We headed off to a snowy square on Communist Street with a new Lenin statue, unveiled in November 2011. Ufa’s unusual reverence for the Bolshevik leader is partly explained by the fact that his wife, Nadezhda Krupskaya, was exiled here circa 1900. “We’re not yet in capitalism, and part of our mind is still in Communism,” Mansur said wryly.

Surprisingly, the statue, which appears to be marble, is actually hollow white plastic, as I confirmed by tapping it with my knuckles. Mansur explained that in the late 1980s, the Communist party commissioned a 10-tonne granite statue from a sculptor in Leningrad (now St. Petersburg). However, due to failed negotiations and corruption, it was completed but never delivered. So a plastic alternative was installed decades later. This fiasco cost the city four million rubles (about $134,000).

To warm up, we ducked into nearby Gostiny Dvor, a restored 19th-century shopping arcade. I told Mansur I wanted to taste a Bashkir delicacy. At a crowded supermarket, we bought two half-litre bottles of kumiss (fermented horse milk with four percent alcohol) for about $2 apiece.

Leo Tolstoy and Anton Chekhov drank kumiss for their health, as it purportedly wards off tuberculosis and enhances sexual performance. I didn’t detect those side effects while we swigged the stuff at ogogo, one of Mansur’s side businesses, which sells handmade woollen hats. Kumiss tastes like a mix of skim milk and light beer, with a cheesy aftertaste. For me, it was a once-in-a-lifetime experience I won’t repeat.

Still, my offbeat tour didn’t end here. I’d found a plastic-covered Koran in my hotel room earlier, and now I’d get firsthand evidence of Ufa’s status as Russia’s leading Muslim centre as we visited the Tukayev Mosque. It was built in 1830 as the city’s first mosque.

The white building with a green spire looked surprisingly churchlike. Inside, a green-robed, turbaned Tajik cleric welcomed us after we removed our shoes, and we quietly checked out ornate stained-glass windows depicting scenes of Mecca, while others prayed or meditated. When we left, a bearded Uzbek merchant selling heavy-scented holy oils at the gate asked to squirt a sample on my neck. It resembled a spicy cologne.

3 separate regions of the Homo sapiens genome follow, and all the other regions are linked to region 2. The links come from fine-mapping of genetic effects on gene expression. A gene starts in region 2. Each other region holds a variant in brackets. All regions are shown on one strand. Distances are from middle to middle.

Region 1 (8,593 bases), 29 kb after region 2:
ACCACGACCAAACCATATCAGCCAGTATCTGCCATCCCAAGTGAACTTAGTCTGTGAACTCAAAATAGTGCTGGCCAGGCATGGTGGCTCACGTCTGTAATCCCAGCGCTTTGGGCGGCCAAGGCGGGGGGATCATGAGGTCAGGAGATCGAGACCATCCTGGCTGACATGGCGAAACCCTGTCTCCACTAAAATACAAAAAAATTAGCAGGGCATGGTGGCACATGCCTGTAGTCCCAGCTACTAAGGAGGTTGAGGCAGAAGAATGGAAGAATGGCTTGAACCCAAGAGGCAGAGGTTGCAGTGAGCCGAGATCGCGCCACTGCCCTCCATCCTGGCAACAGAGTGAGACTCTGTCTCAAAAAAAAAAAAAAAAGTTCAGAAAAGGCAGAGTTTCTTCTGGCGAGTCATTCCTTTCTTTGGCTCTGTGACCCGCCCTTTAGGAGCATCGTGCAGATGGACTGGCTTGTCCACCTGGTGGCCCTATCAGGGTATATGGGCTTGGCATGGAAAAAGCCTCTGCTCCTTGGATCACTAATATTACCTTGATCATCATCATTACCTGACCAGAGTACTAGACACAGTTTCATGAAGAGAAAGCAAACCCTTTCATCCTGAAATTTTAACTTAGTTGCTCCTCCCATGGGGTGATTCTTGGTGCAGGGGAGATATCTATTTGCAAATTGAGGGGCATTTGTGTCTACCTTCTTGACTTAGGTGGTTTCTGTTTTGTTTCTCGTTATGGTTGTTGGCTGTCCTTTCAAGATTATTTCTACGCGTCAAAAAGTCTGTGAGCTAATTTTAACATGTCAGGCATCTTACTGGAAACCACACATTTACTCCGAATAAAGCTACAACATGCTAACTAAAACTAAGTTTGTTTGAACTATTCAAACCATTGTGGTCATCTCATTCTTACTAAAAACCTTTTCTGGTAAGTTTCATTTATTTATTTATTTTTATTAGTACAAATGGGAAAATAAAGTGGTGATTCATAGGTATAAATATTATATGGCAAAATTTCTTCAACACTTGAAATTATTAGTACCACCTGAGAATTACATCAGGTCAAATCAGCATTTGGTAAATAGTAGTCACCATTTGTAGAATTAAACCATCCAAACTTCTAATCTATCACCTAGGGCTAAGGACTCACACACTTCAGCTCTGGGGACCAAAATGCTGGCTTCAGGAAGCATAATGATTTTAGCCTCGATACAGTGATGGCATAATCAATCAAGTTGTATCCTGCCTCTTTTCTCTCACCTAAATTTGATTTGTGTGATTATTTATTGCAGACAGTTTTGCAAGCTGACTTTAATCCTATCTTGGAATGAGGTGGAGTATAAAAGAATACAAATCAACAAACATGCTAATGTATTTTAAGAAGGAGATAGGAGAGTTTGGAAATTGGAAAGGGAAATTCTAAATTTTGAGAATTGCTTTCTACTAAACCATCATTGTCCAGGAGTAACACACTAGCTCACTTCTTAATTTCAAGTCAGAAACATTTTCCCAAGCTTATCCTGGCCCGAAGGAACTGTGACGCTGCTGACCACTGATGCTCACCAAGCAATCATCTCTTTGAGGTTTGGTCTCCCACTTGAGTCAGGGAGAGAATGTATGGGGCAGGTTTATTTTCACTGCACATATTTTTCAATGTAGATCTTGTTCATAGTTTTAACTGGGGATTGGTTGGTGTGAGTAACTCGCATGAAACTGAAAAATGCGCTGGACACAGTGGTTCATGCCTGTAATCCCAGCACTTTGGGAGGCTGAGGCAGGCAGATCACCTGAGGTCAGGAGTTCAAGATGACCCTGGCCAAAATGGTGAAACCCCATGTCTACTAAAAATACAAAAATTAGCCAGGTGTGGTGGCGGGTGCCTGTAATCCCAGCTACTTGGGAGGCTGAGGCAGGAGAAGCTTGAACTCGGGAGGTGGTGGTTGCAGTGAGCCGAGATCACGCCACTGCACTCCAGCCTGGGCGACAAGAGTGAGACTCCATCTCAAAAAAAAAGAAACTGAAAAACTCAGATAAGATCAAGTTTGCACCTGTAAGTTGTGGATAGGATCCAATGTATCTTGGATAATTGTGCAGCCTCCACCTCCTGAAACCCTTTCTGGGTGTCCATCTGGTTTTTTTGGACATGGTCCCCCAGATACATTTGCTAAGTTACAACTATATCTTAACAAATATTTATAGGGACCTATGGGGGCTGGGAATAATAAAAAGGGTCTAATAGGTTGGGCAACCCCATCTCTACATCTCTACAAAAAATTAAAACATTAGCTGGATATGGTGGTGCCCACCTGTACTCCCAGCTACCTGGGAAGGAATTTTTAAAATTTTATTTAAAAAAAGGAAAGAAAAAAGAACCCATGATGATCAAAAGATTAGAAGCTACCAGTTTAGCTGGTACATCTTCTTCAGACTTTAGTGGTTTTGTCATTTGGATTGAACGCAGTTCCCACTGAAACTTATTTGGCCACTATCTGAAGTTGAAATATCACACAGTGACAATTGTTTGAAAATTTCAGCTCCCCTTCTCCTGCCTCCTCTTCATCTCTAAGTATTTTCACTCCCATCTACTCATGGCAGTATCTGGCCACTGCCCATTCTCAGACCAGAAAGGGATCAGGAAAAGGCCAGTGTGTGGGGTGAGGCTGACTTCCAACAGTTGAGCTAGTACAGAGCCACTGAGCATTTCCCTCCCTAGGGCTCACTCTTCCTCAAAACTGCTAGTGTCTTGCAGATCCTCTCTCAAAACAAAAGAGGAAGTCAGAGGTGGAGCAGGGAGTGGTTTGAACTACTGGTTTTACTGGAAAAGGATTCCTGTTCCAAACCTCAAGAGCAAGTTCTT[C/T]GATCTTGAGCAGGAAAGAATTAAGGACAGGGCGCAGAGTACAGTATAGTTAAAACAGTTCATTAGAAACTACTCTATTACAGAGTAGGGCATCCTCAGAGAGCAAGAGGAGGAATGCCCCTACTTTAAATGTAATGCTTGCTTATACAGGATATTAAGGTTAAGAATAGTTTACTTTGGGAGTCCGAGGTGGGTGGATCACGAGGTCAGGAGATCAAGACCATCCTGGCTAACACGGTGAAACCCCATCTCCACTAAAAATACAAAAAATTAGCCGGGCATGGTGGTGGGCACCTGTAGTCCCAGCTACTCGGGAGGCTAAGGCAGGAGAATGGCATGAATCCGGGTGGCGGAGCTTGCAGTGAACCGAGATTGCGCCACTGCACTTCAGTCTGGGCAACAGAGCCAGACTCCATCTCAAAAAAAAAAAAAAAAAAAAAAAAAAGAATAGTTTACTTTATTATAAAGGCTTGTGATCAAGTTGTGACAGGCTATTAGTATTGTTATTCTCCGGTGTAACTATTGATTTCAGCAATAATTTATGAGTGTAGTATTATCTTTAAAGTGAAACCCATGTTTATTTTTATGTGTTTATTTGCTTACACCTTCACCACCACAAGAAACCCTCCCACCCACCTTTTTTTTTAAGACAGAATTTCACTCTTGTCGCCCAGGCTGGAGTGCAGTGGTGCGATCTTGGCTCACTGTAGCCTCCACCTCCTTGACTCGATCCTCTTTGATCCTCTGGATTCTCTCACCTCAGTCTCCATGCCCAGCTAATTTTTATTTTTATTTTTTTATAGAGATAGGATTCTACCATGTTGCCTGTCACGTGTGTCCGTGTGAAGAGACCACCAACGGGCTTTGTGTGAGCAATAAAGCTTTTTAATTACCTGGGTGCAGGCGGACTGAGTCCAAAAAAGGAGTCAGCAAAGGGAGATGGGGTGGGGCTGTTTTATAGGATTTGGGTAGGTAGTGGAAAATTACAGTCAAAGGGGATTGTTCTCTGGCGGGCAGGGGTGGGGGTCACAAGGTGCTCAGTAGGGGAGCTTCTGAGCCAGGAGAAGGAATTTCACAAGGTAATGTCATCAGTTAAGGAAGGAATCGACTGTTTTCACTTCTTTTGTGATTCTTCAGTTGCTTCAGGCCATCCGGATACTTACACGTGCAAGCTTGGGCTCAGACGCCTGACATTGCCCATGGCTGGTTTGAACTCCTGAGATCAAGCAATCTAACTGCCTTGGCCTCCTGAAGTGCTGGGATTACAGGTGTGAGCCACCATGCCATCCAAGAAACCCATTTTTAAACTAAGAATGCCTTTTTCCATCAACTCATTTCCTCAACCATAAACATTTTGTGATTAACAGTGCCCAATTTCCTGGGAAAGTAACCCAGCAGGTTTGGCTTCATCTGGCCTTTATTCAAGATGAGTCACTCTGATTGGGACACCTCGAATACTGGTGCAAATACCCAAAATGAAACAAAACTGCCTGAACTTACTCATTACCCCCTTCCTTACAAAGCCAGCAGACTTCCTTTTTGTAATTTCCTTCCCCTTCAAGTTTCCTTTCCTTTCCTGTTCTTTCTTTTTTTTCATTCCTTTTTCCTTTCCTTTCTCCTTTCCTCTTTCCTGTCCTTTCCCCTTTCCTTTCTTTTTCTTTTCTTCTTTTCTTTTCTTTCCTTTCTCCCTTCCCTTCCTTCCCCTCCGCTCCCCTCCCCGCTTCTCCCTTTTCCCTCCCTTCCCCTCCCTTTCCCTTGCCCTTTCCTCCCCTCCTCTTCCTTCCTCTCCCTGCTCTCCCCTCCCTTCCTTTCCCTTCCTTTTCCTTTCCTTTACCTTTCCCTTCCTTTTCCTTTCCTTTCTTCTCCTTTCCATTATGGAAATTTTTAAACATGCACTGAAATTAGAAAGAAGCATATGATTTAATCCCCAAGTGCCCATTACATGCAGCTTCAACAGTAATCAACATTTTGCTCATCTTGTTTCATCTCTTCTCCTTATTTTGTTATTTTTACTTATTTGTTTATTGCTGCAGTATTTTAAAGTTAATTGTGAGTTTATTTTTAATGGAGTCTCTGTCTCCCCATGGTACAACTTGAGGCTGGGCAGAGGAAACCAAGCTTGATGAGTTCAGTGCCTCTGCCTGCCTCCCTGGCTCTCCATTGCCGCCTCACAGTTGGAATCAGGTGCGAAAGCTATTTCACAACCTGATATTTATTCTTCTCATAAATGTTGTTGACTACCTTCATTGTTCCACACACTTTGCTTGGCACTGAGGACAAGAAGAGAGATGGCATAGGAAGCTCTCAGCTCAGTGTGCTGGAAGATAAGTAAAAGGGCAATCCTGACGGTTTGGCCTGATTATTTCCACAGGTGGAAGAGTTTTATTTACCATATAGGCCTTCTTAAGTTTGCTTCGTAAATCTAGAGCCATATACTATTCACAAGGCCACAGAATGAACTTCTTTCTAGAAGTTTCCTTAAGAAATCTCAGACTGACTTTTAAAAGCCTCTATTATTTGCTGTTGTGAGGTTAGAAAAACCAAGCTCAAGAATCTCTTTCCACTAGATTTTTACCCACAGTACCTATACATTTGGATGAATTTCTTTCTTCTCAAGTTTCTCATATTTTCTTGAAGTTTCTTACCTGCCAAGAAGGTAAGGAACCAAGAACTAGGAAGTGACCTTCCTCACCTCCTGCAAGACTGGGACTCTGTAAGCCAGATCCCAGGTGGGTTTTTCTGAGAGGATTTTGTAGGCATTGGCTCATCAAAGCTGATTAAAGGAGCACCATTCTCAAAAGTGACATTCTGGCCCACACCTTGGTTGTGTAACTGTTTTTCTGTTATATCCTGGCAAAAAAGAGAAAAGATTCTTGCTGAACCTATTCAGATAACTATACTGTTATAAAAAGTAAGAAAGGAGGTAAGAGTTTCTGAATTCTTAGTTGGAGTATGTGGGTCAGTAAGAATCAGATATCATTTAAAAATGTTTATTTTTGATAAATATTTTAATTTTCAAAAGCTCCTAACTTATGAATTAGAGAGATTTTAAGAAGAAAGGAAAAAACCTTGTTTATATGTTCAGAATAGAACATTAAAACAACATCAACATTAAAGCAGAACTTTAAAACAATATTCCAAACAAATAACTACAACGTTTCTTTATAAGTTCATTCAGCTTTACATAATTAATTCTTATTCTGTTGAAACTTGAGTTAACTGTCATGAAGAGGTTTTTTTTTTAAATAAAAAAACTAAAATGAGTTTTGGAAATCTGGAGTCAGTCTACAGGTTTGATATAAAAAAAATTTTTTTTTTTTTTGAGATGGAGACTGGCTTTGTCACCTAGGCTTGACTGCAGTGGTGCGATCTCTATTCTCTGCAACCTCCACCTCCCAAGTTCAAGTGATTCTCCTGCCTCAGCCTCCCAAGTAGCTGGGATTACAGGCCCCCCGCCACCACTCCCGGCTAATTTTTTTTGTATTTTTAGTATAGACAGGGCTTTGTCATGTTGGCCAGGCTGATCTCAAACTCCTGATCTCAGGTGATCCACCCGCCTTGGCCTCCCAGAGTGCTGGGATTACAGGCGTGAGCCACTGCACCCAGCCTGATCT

A Russian military ceremony takes place inside Ufa’s Congress Hall. Photo: Lucas Aykroyd

After we viewed a huge horseback statue of Salavat Yulaev, a Bashkir poet who took a leading role in the 18th-century Pugachev rebellion, Mansur suggested we use our status as journalists to cover a military ceremony at the nearby, glassy Congress Hall.

Brandishing my IIHF press credentials, I followed Mansur into a huge meeting room packed with banners and green-uniformed soldiers. For 30 minutes, patriotic speeches and videos hailed Ufa’s Second World War hero, Gen. Mingalei Shaimuratov, and the elite special forces who maintain his tradition today.

Mansur told me parallels were drawn between the war against Hitler and more recent battles in Chechnya and Dagestan. Completing the shock-and-awe treatment were two full-force renditions of the anthems of both Russia and Bashkortostan by a 24-piece military band.

Bashkir honey is a popular souvenir for tourists in Ufa, Russia. Photo: Lucas Aykroyd

After that, I was ready to lighten the buzz. We went to a cozy Dostoyevsky Street store called the Beekeeper, where I bought plastic bear-shaped jars of traditional Bashkir honey as souvenirs.

That evening, we hung out at the spacious apartment of Mansur’s friend Timur. We chatted about hockey, U2, and Timur’s agricultural-equipment firm while munching on duck dumplings and open-faced salmon-caviar sandwiches. I was feeling a little discombobulated, still trying to make sense of everything I’d experienced. I guess Ufa hits you like a hockey puck.


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About the Author: Lucas Aykroyd

Lucas Aykroyd is an award-winning Vancouver travel writer and public speaker. His work has appeared in the New York Times, the Washington Post, and National Geographic Traveler. To engage his services,